Despite the talk of the need for restraint, in the current financial year, there was no cost cutting as $1.4 billion in additional receipts since the last Budget update were more than offset by $2.5 billion in additional payments.

Debt down, but rising interest rates lift the cost of servicing it

The improved underlying cash balance has been accompanied by a significant downward revision to net debt. But because of COVID-19 support delivered in 2020 and 2021, net debt remains at record levels. As the Reserve Bank hikes interest rates to tame inflation, this drives up interest costs for the Government.

In the short term, lower net debt levels are expected to reduce net interest payments, however, from 2024-25 net interest payments are expected to rise, reaching 1 per cent of GDP by the end of the forward estimates. The assumed yield on 10-year government bonds has been revised up from 2.3 per cent at Pre-election Economic and Fiscal Outlook (PEFO) to 3.8 per cent over the forward estimates.

Tougher times ahead

After a 3.25 per cent GDP growth rate in the current financial year, Treasury is forecasting a significant slowdown to 1.5 per cent for 2023-24 due to downward revisions to commodities and employment. That’s a 1 percentage point downward revision since the March Budget forecast.

Despite the current unemployment rate being near a record low 3.5 per cent, unemployment is expected to remain largely unchanged in 2022-23 at 3.75 per cent. A rise to 4.5 per cent is expected in 2023-24, before unemployment returns to Treasury’s estimate of the Non-accelerating Inflation Rate of Unemployment (NAIRU) of 4.25 per cent.

Inflation is expected to accelerate, as both domestic and international inflationary pressures continue to mount. Inflation was revised up significantly from 3.0 per cent in 2022-23 at the time of the March Budget (through the year to the June quarter) to 5.75 per cent in this Budget. Inflation is expected to slow to 3.5 per cent in 2023-24, before returning to the Reserve Bank’s target band by 2024-25.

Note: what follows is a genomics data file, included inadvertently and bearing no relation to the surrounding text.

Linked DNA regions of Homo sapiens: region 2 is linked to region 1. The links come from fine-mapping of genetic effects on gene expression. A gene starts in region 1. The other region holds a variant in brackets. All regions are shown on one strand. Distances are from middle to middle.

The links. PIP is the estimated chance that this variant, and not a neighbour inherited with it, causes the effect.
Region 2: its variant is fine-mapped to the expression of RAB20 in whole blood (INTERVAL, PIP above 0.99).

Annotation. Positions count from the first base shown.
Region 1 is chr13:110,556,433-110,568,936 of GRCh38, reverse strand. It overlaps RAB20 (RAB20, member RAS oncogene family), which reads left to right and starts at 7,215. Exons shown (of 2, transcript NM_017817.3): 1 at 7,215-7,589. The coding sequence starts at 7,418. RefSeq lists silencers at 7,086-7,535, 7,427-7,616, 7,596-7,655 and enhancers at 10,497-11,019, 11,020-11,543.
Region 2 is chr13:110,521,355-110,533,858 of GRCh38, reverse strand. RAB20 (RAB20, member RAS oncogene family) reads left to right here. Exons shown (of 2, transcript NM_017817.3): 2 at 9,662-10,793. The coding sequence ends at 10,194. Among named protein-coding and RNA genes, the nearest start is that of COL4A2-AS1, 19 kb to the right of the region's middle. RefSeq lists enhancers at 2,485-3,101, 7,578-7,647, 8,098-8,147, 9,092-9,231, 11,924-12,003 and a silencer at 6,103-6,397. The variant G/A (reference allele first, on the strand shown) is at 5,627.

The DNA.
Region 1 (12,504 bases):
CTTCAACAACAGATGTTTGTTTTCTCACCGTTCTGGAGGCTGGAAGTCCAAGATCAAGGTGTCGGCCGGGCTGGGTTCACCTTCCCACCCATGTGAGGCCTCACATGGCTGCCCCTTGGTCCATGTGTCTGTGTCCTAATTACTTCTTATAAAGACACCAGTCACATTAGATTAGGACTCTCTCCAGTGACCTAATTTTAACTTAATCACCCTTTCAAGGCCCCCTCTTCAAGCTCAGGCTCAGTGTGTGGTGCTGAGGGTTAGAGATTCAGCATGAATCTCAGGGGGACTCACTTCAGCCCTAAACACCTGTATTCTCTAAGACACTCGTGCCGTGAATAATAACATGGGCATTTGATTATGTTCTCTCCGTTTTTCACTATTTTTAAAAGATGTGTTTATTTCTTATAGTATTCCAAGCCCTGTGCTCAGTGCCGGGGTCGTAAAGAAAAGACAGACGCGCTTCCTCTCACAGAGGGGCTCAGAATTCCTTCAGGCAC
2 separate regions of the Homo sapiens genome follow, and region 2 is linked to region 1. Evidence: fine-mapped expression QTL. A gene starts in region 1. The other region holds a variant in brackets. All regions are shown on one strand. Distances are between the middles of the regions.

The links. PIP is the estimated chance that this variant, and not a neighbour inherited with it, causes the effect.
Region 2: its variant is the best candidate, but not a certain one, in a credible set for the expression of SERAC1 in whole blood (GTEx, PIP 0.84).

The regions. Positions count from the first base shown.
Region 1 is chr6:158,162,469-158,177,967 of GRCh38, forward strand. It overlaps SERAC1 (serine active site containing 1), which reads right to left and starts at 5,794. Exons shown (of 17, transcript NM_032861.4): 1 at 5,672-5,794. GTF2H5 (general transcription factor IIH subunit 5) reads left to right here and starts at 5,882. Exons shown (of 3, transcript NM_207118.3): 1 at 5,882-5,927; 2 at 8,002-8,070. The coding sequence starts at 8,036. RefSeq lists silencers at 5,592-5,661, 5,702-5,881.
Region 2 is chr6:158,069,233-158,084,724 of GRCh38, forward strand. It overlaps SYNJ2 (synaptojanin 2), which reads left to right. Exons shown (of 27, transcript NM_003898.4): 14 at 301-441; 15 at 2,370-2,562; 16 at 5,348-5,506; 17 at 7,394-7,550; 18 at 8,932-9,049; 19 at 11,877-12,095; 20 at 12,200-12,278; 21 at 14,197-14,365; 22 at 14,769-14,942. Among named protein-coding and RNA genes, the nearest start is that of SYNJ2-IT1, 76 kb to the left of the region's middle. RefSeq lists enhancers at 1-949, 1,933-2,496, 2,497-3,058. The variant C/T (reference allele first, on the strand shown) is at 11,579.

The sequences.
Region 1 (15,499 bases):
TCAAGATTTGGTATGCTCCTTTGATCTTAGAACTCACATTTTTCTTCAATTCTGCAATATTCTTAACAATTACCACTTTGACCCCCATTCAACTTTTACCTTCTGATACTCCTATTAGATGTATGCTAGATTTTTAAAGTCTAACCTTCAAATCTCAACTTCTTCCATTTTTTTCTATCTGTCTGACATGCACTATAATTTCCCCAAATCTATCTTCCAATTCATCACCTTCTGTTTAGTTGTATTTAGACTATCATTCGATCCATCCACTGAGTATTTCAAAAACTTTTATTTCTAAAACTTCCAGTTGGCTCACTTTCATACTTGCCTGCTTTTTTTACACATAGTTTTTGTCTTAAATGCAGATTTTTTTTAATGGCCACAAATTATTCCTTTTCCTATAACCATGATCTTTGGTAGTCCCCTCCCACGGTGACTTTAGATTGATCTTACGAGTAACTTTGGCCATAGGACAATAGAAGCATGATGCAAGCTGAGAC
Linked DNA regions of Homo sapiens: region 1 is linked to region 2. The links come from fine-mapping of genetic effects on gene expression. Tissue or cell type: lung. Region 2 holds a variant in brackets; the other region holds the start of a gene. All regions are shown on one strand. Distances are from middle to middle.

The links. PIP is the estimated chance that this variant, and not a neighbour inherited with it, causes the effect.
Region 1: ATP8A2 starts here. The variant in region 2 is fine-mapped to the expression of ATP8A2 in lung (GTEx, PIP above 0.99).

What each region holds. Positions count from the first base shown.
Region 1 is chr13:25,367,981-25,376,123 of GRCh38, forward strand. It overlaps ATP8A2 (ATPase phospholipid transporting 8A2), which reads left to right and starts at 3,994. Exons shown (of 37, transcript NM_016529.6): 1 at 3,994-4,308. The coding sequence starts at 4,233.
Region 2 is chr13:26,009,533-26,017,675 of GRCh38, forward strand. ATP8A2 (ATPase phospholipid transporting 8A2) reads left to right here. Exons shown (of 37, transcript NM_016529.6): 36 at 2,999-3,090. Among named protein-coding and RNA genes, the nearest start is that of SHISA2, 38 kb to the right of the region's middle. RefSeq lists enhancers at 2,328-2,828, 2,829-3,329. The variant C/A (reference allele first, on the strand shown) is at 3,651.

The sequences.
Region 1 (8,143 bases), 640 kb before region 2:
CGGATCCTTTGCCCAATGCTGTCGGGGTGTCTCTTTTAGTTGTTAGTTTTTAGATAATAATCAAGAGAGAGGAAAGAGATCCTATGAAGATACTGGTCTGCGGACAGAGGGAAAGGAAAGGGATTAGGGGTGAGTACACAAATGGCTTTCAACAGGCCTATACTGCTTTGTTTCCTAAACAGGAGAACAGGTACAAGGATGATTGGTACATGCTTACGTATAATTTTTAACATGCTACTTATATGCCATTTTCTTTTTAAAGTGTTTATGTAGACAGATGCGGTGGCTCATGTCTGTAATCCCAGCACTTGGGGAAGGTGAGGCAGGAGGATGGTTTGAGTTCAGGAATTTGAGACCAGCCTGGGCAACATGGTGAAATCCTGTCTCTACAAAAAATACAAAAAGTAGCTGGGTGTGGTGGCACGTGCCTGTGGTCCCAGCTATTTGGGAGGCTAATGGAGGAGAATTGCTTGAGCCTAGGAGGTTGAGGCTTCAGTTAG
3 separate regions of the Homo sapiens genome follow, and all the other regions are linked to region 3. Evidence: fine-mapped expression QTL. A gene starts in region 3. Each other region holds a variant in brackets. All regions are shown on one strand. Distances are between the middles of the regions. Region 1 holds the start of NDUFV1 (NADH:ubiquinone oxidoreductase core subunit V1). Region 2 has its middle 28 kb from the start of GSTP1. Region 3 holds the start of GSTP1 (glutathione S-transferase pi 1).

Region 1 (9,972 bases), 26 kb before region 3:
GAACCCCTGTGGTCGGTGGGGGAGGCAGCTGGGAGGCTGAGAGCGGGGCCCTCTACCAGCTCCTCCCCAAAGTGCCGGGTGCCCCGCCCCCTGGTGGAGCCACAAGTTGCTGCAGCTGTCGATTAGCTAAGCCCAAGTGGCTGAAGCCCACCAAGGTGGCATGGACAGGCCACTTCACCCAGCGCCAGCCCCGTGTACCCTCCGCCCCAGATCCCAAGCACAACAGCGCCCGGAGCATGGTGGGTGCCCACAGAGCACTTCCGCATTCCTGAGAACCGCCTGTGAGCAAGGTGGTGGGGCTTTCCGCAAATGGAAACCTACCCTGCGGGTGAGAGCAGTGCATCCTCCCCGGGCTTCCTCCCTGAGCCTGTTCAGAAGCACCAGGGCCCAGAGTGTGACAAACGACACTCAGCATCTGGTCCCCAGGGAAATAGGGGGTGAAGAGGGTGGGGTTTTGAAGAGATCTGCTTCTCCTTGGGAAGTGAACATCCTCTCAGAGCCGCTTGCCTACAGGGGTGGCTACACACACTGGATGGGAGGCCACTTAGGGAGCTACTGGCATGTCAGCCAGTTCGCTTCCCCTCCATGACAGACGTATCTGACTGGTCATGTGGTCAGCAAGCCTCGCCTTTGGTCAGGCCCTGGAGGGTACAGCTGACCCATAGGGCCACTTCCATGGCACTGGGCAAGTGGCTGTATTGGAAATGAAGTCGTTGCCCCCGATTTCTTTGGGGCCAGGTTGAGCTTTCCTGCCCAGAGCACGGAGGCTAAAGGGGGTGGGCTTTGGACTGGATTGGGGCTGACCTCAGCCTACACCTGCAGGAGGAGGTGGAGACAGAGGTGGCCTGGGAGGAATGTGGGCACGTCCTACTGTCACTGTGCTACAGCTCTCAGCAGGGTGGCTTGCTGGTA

Wages are expected to finally pick up, albeit slower than the tightness of the labour market would indicate, with the wage price index (WPI) now expected to grow by 3.75 per cent in 2022-23, which is 0.5 percentage point faster than forecast in the March Budget. However, given inflation levels will remain elevated, real wages are expected to continue to fall.

Productivity growth has been downgraded to 1.2 per cent, from the 30-year average growth rate of 1.5 per cent, acknowledging structurally weaker productivity growth over time.

On a positive note, Treasury has increased its forecast for population growth which is expected to reach 1.1 per cent in 2021-22 (from 0.7 per cent in the March Budget), rising to 1.4 per cent in 2022-23 and 2023-24. Driven by an increase in overseas migration, this will provide some relief to a very tight labour market which is constraining activity in many sectors across the economy.

Structural budget problems underpin need for difficult decisions

The reality facing the Government is a structural deficit that is worse than in the March Budget by the end of the forecast period. The cost of significant programs, particularly the National Disability Insurance Scheme, have been revised substantially higher in recent years. The cost of many of these programs are forecast to rise faster than GDP over the foreseeable future.

So inflation aside, if spending is running faster than revenue, budget realities will jar with community expectations of high-quality aged and disability care and further defence and infrastructure spending.

There were some baby steps taken to start down the productivity reform path, following the long list of worthy recommendations from the Jobs and Skills Summit. The Government must now take seriously the suggestions that will be made by Treasury in the upcoming White Paper. It should also embrace the reforms that the Productivity Commission is updating following its 2017 Shifting the Dial report.

The last decade of inaction means that the concepts and ideas put forward by the Henry Tax Review remain worthy in the tax reform process.

The Government’s discussion of wellbeing and “measuring what matters” within the Budget, was very welcome and in future will assist in decision making to determine effectiveness of spending and value for money.

Summary

This Budget hasn’t made the Reserve Bank’s job harder with fiscal policy, but neither has it done what we had hoped – and what the economy needs – which is tighten policy and remove some inflationary pressure. It has been carefully curated to ensure new policy spending does not fall into the current financial year when the inflation risk is most acute. As we lift our eyes to the May budget, our hope is that the Government will move forward on its reform agenda.

About this article

Authors
Cherelle Murphy

EY Oceania Chief Economist

Mother of tween twins. Economist. Peddler of my profession, especially to women and girls.

Paula Gadsby

EY Oceania Senior Economist

Macroeconomist and fiscal policy specialist. German Shepherd wrangler. Baker. Traveller.

Charlotte Heck-Parsch

EY Oceania Senior Economist

Economist. Runner. Vegetarian. Traveller. Nature lover.